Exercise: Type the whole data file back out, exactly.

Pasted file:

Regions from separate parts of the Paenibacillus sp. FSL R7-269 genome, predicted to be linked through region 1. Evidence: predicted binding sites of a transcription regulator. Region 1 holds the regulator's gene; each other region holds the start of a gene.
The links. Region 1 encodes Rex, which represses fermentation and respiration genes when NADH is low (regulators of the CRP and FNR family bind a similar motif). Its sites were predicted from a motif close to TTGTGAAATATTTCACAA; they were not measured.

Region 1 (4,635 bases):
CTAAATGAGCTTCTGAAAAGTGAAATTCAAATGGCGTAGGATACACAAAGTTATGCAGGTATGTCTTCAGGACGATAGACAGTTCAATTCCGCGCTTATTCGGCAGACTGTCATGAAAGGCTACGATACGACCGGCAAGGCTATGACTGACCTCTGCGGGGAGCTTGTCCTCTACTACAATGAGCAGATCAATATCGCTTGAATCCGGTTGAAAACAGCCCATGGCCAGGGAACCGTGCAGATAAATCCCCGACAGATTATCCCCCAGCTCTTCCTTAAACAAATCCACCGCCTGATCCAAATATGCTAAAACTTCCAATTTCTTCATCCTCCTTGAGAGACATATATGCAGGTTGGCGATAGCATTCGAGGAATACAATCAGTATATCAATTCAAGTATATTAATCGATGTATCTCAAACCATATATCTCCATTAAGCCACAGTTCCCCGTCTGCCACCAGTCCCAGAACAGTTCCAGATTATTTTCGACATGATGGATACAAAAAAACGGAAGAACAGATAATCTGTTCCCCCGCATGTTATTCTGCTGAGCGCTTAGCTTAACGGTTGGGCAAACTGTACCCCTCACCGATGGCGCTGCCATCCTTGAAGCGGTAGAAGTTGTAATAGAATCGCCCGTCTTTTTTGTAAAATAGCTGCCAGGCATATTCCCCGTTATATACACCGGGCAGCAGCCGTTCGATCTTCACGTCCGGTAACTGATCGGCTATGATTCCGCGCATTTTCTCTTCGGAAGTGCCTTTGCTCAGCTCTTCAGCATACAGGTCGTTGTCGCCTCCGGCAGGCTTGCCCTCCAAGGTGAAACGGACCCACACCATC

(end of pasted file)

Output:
Regions from separate parts of the Paenibacillus sp. FSL R7-269 genome, predicted to be linked through region 1. Evidence: predicted binding sites of a transcription regulator. Region 1 holds the regulator's gene; each other region holds the start of a gene.
The links. Region 1 encodes Rex, which represses fermentation and respiration genes when NADH is low (regulators of the CRP and FNR family bind a similar motif). Its sites were predicted from a motif close to TTGTGAAATATTTCACAA; they were not measured.

Region 1 (4,635 bases):
CTAAATGAGCTTCTGAAAAGTGAAATTCAAATGGCGTAGGATACACAAAGTTATGCAGGTATGTCTTCAGGACGATAGACAGTTCAATTCCGCGCTTATTCGGCAGACTGTCATGAAAGGCTACGATACGACCGGCAAGGCTATGACTGACCTCTGCGGGGAGCTTGTCCTCTACTACAATGAGCAGATCAATATCGCTTGAATCCGGTTGAAAACAGCCCATGGCCAGGGAACCGTGCAGATAAATCCCCGACAGATTATCCCCCAGCTCTTCCTTAAACAAATCCACCGCCTGATCCAAATATGCTAAAACTTCCAATTTCTTCATCCTCCTTGAGAGACATATATGCAGGTTGGCGATAGCATTCGAGGAATACAATCAGTATATCAATTCAAGTATATTAATCGATGTATCTCAAACCATATATCTCCATTAAGCCACAGTTCCCCGTCTGCCACCAGTCCCAGAACAGTTCCAGATTATTTTCGACATGATGGATACAAAAAAACGGAAGAACAGATAATCTGTTCCCCCGCATGTTATTCTGCTGAGCGCTTAGCTTAACGGTTGGGCAAACTGTACCCCTCACCGATGGCGCTGCCATCCTTGAAGCGGTAGAAGTTGTAATAGAATCGCCCGTCTTTTTTGTAAAATAGCTGCCAGGCATATTCCCCGTTATATACACCGGGCAGCAGCCGTTCGATCTTCACGTCCGGTAACTGATCGGCTATGATTCCGCGCATTTTCTCTTCGGAAGTGCCTTTGCTCAGCTCTTCAGCATACAGGTCGTTGTCGCCTCCGGCAGGCTTGCCCTCCAAGGTGAAACGGACCCACACCATC